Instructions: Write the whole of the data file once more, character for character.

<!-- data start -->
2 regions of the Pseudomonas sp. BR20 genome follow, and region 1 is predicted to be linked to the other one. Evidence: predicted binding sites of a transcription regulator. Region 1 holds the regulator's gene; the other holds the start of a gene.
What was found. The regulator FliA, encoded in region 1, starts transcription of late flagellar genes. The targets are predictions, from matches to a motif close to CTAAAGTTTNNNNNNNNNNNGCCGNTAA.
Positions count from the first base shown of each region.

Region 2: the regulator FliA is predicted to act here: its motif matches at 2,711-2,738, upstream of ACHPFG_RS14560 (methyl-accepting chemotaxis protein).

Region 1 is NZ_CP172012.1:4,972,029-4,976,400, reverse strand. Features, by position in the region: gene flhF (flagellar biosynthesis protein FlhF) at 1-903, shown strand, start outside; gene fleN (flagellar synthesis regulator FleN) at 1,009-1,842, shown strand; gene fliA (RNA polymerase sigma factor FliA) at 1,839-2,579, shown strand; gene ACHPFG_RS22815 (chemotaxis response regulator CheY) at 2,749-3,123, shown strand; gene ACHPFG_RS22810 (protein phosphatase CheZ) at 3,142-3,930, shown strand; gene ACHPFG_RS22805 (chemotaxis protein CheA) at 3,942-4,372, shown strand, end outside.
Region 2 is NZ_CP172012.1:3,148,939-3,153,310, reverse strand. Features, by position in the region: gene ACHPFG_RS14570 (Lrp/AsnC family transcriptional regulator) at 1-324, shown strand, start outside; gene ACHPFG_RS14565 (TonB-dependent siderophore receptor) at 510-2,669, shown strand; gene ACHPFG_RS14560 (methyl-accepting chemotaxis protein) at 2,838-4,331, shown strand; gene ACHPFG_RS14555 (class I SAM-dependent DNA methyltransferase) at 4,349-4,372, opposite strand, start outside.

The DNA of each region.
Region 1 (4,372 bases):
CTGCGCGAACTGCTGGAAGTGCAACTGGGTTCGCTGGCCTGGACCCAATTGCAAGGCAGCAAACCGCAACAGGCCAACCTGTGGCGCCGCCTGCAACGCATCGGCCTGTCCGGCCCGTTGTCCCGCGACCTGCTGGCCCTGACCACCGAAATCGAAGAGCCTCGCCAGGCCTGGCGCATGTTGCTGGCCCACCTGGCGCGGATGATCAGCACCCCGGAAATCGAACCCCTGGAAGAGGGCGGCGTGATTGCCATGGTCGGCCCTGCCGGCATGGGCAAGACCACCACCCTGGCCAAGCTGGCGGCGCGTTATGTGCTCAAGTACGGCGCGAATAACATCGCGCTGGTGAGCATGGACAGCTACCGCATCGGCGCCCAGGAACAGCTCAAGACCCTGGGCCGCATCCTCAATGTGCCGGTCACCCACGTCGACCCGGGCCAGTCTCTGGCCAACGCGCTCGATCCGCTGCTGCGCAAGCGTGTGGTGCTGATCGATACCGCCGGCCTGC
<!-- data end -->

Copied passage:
2 regions of the Pseudomonas sp. BR20 genome follow, and region 1 is predicted to be linked to the other one. Evidence: predicted binding sites of a transcription regulator. Region 1 holds the regulator's gene; the other holds the start of a gene.
What was found. The regulator FliA, encoded in region 1, starts transcription of late flagellar genes. The targets are predictions, from matches to a motif close to CTAAAGTTTNNNNNNNNNNNGCCGNTAA.
Positions count from the first base shown of each region.

Region 2: the regulator FliA is predicted to act here: its motif matches at 2,711-2,738, upstream of ACHPFG_RS14560 (methyl-accepting chemotaxis protein).

Region 1 is NZ_CP172012.1:4,972,029-4,976,400, reverse strand. Features, by position in the region: gene flhF (flagellar biosynthesis protein FlhF) at 1-903, shown strand, start outside; gene fleN (flagellar synthesis regulator FleN) at 1,009-1,842, shown strand; gene fliA (RNA polymerase sigma factor FliA) at 1,839-2,579, shown strand; gene ACHPFG_RS22815 (chemotaxis response regulator CheY) at 2,749-3,123, shown strand; gene ACHPFG_RS22810 (protein phosphatase CheZ) at 3,142-3,930, shown strand; gene ACHPFG_RS22805 (chemotaxis protein CheA) at 3,942-4,372, shown strand, end outside.
Region 2 is NZ_CP172012.1:3,148,939-3,153,310, reverse strand. Features, by position in the region: gene ACHPFG_RS14570 (Lrp/AsnC family transcriptional regulator) at 1-324, shown strand, start outside; gene ACHPFG_RS14565 (TonB-dependent siderophore receptor) at 510-2,669, shown strand; gene ACHPFG_RS14560 (methyl-accepting chemotaxis protein) at 2,838-4,331, shown strand; gene ACHPFG_RS14555 (class I SAM-dependent DNA methyltransferase) at 4,349-4,372, opposite strand, start outside.

The DNA of each region.
Region 1 (4,372 bases):
CTGCGCGAACTGCTGGAAGTGCAACTGGGTTCGCTGGCCTGGACCCAATTGCAAGGCAGCAAACCGCAACAGGCCAACCTGTGGCGCCGCCTGCAACGCATCGGCCTGTCCGGCCCGTTGTCCCGCGACCTGCTGGCCCTGACCACCGAAATCGAAGAGCCTCGCCAGGCCTGGCGCATGTTGCTGGCCCACCTGGCGCGGATGATCAGCACCCCGGAAATCGAACCCCTGGAAGAGGGCGGCGTGATTGCCATGGTCGGCCCTGCCGGCATGGGCAAGACCACCACCCTGGCCAAGCTGGCGGCGCGTTATGTGCTCAAGTACGGCGCGAATAACATCGCGCTGGTGAGCATGGACAGCTACCGCATCGGCGCCCAGGAACAGCTCAAGACCCTGGGCCGCATCCTCAATGTGCCGGTCACCCACGTCGACCCGGGCCAGTCTCTGGCCAACGCGCTCGATCCGCTGCTGCGCAAGCGTGTGGTGCTGATCGATACCGCCGGCCTGC